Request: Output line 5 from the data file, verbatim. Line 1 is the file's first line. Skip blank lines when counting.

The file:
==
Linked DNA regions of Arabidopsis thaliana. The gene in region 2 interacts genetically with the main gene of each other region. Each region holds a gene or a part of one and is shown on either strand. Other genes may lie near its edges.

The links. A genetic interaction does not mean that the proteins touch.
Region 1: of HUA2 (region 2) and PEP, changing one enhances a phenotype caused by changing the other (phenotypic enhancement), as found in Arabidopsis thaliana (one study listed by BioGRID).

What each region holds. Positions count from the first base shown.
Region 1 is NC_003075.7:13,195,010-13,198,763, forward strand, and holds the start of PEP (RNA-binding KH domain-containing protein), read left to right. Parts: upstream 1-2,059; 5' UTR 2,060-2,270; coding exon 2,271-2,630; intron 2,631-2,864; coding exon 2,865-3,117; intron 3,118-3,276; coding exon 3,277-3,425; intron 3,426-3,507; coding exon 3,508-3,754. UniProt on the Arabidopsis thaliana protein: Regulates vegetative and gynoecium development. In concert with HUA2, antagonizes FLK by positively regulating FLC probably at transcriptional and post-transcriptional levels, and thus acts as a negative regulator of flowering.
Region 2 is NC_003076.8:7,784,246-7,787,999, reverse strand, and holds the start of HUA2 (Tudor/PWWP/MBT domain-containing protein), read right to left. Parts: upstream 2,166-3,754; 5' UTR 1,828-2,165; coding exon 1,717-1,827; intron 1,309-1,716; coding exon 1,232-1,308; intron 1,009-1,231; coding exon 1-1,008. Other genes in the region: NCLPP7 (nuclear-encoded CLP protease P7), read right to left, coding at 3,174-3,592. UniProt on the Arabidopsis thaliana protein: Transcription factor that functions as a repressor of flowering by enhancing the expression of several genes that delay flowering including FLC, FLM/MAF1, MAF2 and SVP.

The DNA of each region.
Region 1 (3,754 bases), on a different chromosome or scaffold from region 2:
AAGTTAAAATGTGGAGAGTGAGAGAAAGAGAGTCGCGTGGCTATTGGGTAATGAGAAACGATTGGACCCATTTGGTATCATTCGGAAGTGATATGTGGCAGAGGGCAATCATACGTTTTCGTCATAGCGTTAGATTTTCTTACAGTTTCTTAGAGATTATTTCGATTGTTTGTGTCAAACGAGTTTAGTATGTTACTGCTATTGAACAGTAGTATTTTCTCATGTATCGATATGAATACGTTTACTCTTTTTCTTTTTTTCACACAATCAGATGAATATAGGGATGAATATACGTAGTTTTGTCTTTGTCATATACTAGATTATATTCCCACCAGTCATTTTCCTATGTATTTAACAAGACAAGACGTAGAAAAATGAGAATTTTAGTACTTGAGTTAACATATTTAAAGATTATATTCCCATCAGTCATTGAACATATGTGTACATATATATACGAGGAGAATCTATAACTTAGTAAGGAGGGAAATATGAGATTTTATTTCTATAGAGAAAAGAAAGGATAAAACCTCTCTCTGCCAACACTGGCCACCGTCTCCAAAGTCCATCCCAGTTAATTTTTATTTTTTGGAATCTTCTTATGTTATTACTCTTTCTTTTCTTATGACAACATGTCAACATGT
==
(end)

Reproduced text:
Region 1 is NC_003075.7:13,195,010-13,198,763, forward strand, and holds the start of PEP (RNA-binding KH domain-containing protein), read left to right. Parts: upstream 1-2,059; 5' UTR 2,060-2,270; coding exon 2,271-2,630; intron 2,631-2,864; coding exon 2,865-3,117; intron 3,118-3,276; coding exon 3,277-3,425; intron 3,426-3,507; coding exon 3,508-3,754. UniProt on the Arabidopsis thaliana protein: Regulates vegetative and gynoecium development. In concert with HUA2, antagonizes FLK by positively regulating FLC probably at transcriptional and post-transcriptional levels, and thus acts as a negative regulator of flowering.